The challenge of marketing is that in order to be effective, it must keep reinventing itself.

Old strategies lose their punch because platforms are oversaturated, and available data sets overexploited.

Marketing bombards us all day long, both online and in real life.

The biggest hurdle is to get people to pay attention. To achieve that, your targeted marketing must break through the background noise with something fresh.

Let’s take a look at what we can learn from Resonance Marketing.

If you could benefit from an in-depth analysis of your SaaS business’s financial health, Baremetrics is the perfect tool for you. Track over 26 different metrics, see who’s trialling your software, and get tips on where to find your Ideal Customer Profiles by trying out the free trial today.


Sales drop off

Have you noticed your sales figures suddenly drop off, stagnating your business growth?

There are several reasons why this could occur. Some of the most common ones are:

  • Environmental – the market has shifted, e.g. due to an influx in competing services
  • Product-related  your ICPs’ needs have evolved beyond what your product is offering
  • Saturation – you’ve arrived at the end of the barrel of potential customers
  • Reach – your current campaign strategy is no longer connecting with your target audience

As you can see, the latter two revolve around marketing issues, which is the focus of this guide.


Market trends

In response to an unrelenting pressure to evolve, most marketing strategies actually end up following the newest popular trends, and in so doing, obsolesce much faster.

Some years ago, email outreach enjoyed high response rates. But as cold contacting leads became the norm, effectiveness rapidly declined.

Social media turned into the new medium of choice for casting a wide net. Wide net campaigning on Facebook and equivalent platforms resulted in two things: advertisements weren’t customized enough to effectively hook leads, and everyone was seeing ads aimed at everyone else. The total platform swamp encouraged users to skip past all paid content on their feeds, so even if an ad came along showcasing a product they could really benefit from, it wouldn’t grab their attention.

LinkedIn connect requests took the marketing world by storm a few years ago, until users became so annoyed by the resulting blend of organic and paid connections that the platform itself started imposing heavy restrictions on how many connection requests an account could make in a week.

Most recently, we found ourselves back on social media, but this time, sending direct messages to a narrower pool of potential leads. For this to be effective, DMs required quite a high touch approach that didn’t always see ROI in the long run.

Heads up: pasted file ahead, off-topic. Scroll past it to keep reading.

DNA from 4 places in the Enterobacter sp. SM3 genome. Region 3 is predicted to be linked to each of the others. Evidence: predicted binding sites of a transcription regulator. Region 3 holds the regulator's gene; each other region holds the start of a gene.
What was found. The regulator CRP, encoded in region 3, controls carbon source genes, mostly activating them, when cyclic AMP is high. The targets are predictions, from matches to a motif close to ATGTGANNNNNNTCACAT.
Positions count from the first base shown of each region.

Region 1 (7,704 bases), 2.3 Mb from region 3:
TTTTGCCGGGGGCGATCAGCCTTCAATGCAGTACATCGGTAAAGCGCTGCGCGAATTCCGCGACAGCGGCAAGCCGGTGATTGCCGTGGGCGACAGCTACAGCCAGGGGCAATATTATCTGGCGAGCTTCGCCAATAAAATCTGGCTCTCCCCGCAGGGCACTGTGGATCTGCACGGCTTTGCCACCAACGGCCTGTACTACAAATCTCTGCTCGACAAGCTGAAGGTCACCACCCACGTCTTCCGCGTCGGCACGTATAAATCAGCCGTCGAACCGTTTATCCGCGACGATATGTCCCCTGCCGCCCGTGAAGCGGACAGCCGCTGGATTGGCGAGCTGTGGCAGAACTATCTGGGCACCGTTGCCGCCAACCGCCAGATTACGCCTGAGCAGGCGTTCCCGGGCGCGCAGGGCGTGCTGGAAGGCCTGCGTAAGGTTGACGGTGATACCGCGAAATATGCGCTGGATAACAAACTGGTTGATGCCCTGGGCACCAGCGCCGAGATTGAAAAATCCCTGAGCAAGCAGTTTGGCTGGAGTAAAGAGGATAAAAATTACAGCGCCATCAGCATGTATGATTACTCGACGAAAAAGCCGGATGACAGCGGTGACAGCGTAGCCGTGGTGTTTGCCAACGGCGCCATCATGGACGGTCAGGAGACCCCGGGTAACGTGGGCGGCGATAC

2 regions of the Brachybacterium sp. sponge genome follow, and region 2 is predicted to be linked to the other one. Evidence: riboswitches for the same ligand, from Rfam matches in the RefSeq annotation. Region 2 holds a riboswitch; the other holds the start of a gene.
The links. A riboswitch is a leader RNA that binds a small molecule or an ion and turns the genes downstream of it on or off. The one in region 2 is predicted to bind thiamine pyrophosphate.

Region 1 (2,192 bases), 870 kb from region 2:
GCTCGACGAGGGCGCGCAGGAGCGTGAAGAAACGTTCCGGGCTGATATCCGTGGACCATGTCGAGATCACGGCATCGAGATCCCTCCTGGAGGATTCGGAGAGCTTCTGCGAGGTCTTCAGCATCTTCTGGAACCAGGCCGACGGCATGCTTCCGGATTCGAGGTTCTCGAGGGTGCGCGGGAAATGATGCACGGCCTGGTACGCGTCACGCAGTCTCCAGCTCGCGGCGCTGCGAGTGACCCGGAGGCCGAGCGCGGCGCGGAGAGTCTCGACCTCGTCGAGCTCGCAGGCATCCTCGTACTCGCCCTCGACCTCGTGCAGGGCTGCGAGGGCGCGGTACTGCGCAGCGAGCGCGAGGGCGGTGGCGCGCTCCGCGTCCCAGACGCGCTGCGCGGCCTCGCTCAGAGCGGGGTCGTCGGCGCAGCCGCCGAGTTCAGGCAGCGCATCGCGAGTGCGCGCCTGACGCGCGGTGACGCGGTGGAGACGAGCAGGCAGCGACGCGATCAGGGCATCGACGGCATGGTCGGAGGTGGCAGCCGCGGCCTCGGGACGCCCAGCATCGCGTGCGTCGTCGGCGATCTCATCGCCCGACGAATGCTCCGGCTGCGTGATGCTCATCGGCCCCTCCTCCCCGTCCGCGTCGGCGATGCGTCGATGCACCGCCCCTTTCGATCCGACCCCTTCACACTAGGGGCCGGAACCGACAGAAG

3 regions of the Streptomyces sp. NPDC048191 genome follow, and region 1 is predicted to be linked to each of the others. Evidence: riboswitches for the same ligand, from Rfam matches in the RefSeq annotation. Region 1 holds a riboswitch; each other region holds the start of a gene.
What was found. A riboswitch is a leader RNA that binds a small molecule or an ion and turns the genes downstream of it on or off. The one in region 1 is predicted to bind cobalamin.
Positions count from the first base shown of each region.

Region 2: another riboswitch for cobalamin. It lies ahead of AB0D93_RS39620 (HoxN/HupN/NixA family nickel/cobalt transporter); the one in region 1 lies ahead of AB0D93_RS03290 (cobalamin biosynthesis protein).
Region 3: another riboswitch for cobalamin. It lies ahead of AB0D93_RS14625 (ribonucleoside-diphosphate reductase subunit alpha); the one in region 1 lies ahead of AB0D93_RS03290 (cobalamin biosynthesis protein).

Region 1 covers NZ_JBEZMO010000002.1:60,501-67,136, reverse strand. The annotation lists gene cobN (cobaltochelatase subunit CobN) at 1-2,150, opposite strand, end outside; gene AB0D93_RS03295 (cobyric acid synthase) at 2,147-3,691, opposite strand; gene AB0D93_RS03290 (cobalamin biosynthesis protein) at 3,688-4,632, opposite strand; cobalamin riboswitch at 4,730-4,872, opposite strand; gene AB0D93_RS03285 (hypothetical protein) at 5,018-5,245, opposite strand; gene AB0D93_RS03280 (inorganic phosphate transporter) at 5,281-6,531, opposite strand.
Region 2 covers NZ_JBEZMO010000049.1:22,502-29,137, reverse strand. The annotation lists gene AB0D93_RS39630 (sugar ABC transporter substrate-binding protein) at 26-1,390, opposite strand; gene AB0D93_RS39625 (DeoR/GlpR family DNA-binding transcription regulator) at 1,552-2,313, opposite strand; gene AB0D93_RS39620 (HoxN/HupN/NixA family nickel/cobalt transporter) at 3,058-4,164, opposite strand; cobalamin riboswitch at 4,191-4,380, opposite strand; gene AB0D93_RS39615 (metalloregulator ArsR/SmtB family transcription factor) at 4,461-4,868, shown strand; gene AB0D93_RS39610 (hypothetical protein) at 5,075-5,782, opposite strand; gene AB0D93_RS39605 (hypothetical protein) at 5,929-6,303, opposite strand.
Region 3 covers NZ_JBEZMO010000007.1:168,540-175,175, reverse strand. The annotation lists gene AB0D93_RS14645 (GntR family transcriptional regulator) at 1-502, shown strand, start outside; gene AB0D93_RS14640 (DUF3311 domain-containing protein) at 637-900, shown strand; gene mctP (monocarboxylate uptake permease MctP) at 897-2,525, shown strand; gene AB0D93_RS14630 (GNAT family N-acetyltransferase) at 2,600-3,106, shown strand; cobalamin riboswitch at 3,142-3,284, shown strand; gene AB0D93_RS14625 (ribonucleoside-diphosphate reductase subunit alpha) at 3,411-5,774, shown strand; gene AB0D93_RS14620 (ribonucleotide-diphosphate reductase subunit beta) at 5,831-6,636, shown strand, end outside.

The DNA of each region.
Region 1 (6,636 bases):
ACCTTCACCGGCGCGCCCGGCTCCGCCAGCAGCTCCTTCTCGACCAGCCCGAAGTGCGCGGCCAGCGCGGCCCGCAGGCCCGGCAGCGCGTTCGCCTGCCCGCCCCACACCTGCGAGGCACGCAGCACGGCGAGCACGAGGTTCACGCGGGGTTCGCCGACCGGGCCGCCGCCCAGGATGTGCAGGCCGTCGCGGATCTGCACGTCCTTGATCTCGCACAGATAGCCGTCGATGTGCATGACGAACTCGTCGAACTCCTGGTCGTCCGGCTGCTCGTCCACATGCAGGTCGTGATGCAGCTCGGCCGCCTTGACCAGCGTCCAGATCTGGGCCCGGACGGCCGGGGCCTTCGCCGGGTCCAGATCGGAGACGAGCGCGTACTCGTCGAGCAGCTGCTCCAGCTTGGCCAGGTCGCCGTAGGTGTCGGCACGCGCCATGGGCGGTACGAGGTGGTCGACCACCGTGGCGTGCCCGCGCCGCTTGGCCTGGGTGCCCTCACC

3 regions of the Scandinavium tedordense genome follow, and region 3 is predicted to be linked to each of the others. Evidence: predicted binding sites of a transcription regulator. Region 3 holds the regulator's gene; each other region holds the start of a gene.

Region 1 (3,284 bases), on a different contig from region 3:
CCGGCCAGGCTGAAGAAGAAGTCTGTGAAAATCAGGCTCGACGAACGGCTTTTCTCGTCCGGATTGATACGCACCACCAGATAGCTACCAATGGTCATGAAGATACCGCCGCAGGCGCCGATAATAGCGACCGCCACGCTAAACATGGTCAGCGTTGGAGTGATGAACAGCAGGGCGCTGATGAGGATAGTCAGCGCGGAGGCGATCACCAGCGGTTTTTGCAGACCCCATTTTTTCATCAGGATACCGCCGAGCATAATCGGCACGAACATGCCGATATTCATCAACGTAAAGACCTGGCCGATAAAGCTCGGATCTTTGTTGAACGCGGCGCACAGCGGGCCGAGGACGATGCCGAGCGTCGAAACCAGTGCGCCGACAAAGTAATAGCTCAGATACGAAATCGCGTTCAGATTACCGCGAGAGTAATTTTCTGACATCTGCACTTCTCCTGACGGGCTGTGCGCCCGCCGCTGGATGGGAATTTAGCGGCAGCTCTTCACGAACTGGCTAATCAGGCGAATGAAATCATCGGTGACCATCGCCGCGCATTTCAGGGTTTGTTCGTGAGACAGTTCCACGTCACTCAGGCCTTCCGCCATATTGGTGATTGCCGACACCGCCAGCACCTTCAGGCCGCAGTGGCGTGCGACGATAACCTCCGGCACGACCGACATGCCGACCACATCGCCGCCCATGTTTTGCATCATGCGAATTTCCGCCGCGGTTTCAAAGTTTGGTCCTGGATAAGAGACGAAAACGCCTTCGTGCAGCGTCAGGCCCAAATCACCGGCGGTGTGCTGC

How do you remain a step ahead of the game?

The short answer is, you can’t. Not forever, in any case. As available technology, and just as importantly, culture itself evolves, marketing either adapts to meet users where they are, or simply becomes irrelevant.

There is, however, one constant in these changing tides: resonance.

Resonance marketing emphasizes brand identity and shared values over the logistical aspects of a traditional sales pitch (such as price point, performance, ROI etc).

Here we’ll break down how to use the foundations of resonance marketing to create campaigns that hit home every time.

  • In Tip 1, we’ll discuss the 3 facets of campaign building: relevance, reach, and message.
  • In Tip 2, we’ll outline the process of gathering important information on your ICPs, and how to leverage that data successfully.


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Tip 1: The 3 facets of campaign building

Whether you’re branching out into new target segments, or you have a limited audience pool you’ve already exhausted and are contacting again, there are 3 facets to develop in your campaigning:

  • Relevance: reaching the right people at the right time
  • Reach: accessing your ICPs on the right platforms
  • Message: saying something that resonates


Relevance

Relevance breaks down into two factors: who, and when.

First of all, your campaign needs to target the right audience, i.e. your Ideal Customer Profiles.

You’ll need to find out who these people are, run data analyses into your prospects, and interview converted ICPs for their patterns that you can use to run projections.

For a step by step guide, here is a detailed handbook on developing your ICPs. And here is a how-to for analyzing user behavior with customer segmentation using Baremetrics. 

The second factor, timing, takes into consideration any major inflection points in a prospect’s work-life that could signal a good time to strike.

Conduct research into the public data of leads to find any of the following changes:

  • Moved to a new job
  • Achieved recent external funding
  • Made significant new hires
  • Purchased new software
  • Changed their brand identity
  • Shifted their product

If you’ve reached out to a lead before but they didn’t convert, it’s worth taking another shot if they, or their business, recently underwent some major changes.